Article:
Back in Spain in 2008, he started teaching and working on his PhD with leading grape expert Fernando Martínez de Toda at La Rioja University. At the same time he decided to make wine from Larrad, a 0.5Ha vineyard planted by his grandfather. It was mostly Tempranillo with some scattered Viura vines. "I wanted to do just the opposite I was taught at university”, he recalls. “I wanted to see if natural wines were possible and if so, how long they would hold out”. He was supported by celebrated winegrower Abel Mendoza, who lives next door to his parents. “I pay great attention to Abel —I consider him my mentor, not only for wine-related matters, but also for other aspects of my life. Regarding wine, one of the best advices he has ever given to me is not to hurry.” No wonder Balda lets wines follow their own pace, even if malolactic isn’t completed until September the following year.
He currently produces two reds from two different harvests at the Larrad plot. The first one, called Vendimia Seleccionada (Selected Harvest), from which just one barrel is usually made, comes from less compacted bunches that are manually destemmed ("grain by grain" as it is also customary in a couple of Abel Mendoza’s reds). “There’s no other way to achieve such fine tannins”, says Pedro.
The second wine is called Cosecha and it is made with the remaining grapes that are thoroughly destemmed. Quantities are tiny and most bottles are exported. Anyone wishing to drink Pedro Balda’s wines in Spain should try Celler de Can Roca (Girona) or La Cigaleña (Santander), two restaurants stocking a great selection of natural and organic wines.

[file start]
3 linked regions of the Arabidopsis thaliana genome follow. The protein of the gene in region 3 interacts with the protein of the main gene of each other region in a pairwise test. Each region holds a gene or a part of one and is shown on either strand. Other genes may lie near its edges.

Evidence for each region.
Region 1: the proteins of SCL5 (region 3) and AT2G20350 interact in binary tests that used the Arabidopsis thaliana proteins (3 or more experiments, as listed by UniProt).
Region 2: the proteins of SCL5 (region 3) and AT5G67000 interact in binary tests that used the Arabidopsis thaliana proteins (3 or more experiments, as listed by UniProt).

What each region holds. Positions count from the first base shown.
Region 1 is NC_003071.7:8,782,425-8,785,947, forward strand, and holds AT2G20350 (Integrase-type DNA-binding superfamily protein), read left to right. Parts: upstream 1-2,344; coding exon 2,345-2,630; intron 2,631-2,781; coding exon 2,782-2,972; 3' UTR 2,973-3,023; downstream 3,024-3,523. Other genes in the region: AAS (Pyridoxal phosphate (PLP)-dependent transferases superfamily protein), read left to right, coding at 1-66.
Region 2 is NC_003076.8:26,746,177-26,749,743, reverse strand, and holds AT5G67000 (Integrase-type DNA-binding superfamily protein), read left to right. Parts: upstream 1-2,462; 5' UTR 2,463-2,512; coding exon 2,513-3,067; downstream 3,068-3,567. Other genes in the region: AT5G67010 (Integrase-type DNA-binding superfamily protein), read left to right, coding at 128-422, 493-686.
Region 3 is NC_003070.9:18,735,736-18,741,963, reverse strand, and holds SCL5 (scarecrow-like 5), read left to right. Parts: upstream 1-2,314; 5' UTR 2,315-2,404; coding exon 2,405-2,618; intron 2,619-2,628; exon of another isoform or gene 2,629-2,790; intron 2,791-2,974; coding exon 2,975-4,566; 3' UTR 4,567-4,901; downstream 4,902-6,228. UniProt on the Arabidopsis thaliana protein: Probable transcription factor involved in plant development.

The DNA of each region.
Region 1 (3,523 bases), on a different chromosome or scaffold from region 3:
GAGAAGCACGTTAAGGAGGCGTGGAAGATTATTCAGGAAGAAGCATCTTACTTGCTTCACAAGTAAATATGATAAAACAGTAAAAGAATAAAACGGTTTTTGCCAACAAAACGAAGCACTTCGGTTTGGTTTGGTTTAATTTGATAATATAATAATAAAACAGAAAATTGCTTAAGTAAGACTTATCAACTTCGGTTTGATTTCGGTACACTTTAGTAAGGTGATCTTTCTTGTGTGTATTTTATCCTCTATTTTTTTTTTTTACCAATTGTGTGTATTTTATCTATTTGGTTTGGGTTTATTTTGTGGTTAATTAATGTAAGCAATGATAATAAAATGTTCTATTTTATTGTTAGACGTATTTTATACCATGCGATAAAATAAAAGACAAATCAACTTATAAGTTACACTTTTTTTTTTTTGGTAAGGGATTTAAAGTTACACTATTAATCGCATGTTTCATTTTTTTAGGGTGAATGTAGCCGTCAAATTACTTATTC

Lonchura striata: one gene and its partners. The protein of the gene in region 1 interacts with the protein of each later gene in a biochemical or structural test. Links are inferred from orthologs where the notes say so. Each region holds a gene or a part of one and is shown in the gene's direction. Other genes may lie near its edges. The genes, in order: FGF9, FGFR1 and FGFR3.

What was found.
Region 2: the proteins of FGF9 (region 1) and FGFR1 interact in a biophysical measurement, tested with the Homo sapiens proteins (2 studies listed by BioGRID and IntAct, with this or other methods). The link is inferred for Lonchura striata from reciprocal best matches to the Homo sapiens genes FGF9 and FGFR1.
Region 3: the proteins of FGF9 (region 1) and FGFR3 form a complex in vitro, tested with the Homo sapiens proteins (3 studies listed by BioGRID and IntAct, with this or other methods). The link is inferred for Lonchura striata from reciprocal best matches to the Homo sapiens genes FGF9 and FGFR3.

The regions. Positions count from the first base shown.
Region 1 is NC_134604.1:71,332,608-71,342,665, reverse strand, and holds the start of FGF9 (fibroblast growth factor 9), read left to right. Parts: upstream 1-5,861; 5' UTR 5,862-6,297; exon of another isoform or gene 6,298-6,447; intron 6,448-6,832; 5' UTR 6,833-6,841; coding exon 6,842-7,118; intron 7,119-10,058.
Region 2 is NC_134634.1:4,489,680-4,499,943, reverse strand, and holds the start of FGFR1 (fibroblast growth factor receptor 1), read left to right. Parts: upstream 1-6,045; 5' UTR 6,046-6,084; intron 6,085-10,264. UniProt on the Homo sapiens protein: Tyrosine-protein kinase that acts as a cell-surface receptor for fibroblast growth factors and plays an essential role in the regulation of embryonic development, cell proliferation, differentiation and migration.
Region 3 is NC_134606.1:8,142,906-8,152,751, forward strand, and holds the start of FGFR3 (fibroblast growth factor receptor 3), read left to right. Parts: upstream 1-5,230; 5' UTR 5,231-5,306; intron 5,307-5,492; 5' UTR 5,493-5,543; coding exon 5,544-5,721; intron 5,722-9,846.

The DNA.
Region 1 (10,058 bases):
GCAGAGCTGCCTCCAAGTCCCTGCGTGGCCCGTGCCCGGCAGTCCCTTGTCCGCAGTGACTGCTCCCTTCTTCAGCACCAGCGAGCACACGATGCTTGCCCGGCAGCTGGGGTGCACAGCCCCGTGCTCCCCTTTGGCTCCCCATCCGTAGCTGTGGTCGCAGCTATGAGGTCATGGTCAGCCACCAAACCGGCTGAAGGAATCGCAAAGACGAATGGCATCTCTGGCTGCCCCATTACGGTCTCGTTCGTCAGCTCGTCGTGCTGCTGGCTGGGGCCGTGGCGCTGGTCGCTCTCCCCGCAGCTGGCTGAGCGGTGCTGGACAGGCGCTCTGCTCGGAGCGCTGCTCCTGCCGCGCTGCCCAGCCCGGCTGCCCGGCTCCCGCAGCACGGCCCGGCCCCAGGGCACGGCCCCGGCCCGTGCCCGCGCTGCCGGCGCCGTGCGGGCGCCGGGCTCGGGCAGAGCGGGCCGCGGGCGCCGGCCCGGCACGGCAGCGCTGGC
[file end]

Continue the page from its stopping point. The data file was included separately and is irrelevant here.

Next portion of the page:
As far as wine growing practices are concerned, Balda skips classifications. He says he’s neither biodynamic nor organic, although the first thing he did when he took charge of the Viticulture department within the Winegrowing and Oenology Master Studies was to introduce biodynamics in the curriculum. Working without sulphur “has many risks and you must deal with the consequences”, he admits. Wisely enough, Pedro acknowledges that some barrels have been spoiled, but he is pretty certain about what he’s doing. “I make wine, I don’t work miracles”, he states.
There’s an increasingly number of foreign winemakers working in Spain. Frenchman Tom Puyaubert studied Agronomy and Winemaking in Bordeaux and moved to Rioja to do an apprenticeship at a large French cooperage. He fell in love with the foothills in Sierra de Cantabria, recognized the area’s great potential and the more wine growers he met, the more determined he was to make his own wines.
He sources grapes from 14 hectares of long-termed leased vineyards, some of them located at Monte Yerga’s foothills in Rioja Baja, although the majority are located in the village of Ábalos (Rioja Alta), where he works with 22 plots of traditional bush vines, directly looking after the most important farming tasks like pruning, thinning or picking. Annual production ranges between 60,000 and 70,000 bottles.
With roughly 500 wineries and 16,000 grape growers, Puyaubert believes Rioja’s vineyards are managed to a large extent as a business. He describes the appellation as a region where ancient, historical wineries stand next to large and medium-sized ventures primarily established in the second half of the 20th century like Artadi, Roda or Finca Allende and a new generation of small producers like himself who are trying to delve deeper into different terroirs.